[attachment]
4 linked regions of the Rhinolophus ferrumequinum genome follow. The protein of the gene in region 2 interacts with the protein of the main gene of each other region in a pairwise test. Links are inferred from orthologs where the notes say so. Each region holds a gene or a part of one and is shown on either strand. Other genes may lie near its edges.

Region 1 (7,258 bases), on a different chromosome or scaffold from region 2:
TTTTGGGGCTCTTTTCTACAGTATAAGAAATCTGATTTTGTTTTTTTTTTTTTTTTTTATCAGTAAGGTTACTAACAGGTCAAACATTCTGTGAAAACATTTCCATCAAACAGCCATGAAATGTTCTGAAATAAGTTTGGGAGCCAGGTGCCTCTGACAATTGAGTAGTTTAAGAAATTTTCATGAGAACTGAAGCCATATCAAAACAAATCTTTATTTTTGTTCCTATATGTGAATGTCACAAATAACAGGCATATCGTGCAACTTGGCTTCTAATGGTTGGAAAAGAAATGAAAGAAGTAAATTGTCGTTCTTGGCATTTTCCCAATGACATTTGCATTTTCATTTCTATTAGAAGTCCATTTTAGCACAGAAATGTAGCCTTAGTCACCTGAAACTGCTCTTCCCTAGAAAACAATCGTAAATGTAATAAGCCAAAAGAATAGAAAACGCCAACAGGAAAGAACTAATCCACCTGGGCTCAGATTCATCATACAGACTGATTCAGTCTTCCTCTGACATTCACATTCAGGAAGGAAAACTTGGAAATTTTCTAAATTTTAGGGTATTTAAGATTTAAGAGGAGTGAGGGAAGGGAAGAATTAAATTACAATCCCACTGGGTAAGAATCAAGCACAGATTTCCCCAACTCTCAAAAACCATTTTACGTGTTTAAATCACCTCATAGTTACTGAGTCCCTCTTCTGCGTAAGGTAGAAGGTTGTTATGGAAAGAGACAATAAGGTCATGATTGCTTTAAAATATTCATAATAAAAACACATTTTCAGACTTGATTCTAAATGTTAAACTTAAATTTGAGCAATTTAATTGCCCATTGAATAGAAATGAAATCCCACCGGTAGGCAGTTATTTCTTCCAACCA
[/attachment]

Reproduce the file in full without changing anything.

4 linked regions of the Rhinolophus ferrumequinum genome follow. The protein of the gene in region 2 interacts with the protein of the main gene of each other region in a pairwise test. Links are inferred from orthologs where the notes say so. Each region holds a gene or a part of one and is shown on either strand. Other genes may lie near its edges.

Region 1 (7,258 bases), on a different chromosome or scaffold from region 2:
TTTTGGGGCTCTTTTCTACAGTATAAGAAATCTGATTTTGTTTTTTTTTTTTTTTTTTATCAGTAAGGTTACTAACAGGTCAAACATTCTGTGAAAACATTTCCATCAAACAGCCATGAAATGTTCTGAAATAAGTTTGGGAGCCAGGTGCCTCTGACAATTGAGTAGTTTAAGAAATTTTCATGAGAACTGAAGCCATATCAAAACAAATCTTTATTTTTGTTCCTATATGTGAATGTCACAAATAACAGGCATATCGTGCAACTTGGCTTCTAATGGTTGGAAAAGAAATGAAAGAAGTAAATTGTCGTTCTTGGCATTTTCCCAATGACATTTGCATTTTCATTTCTATTAGAAGTCCATTTTAGCACAGAAATGTAGCCTTAGTCACCTGAAACTGCTCTTCCCTAGAAAACAATCGTAAATGTAATAAGCCAAAAGAATAGAAAACGCCAACAGGAAAGAACTAATCCACCTGGGCTCAGATTCATCATACAGACTGATTCAGTCTTCCTCTGACATTCACATTCAGGAAGGAAAACTTGGAAATTTTCTAAATTTTAGGGTATTTAAGATTTAAGAGGAGTGAGGGAAGGGAAGAATTAAATTACAATCCCACTGGGTAAGAATCAAGCACAGATTTCCCCAACTCTCAAAAACCATTTTACGTGTTTAAATCACCTCATAGTTACTGAGTCCCTCTTCTGCGTAAGGTAGAAGGTTGTTATGGAAAGAGACAATAAGGTCATGATTGCTTTAAAATATTCATAATAAAAACACATTTTCAGACTTGATTCTAAATGTTAAACTTAAATTTGAGCAATTTAATTGCCCATTGAATAGAAATGAAATCCCACCGGTAGGCAGTTATTTCTTCCAACCA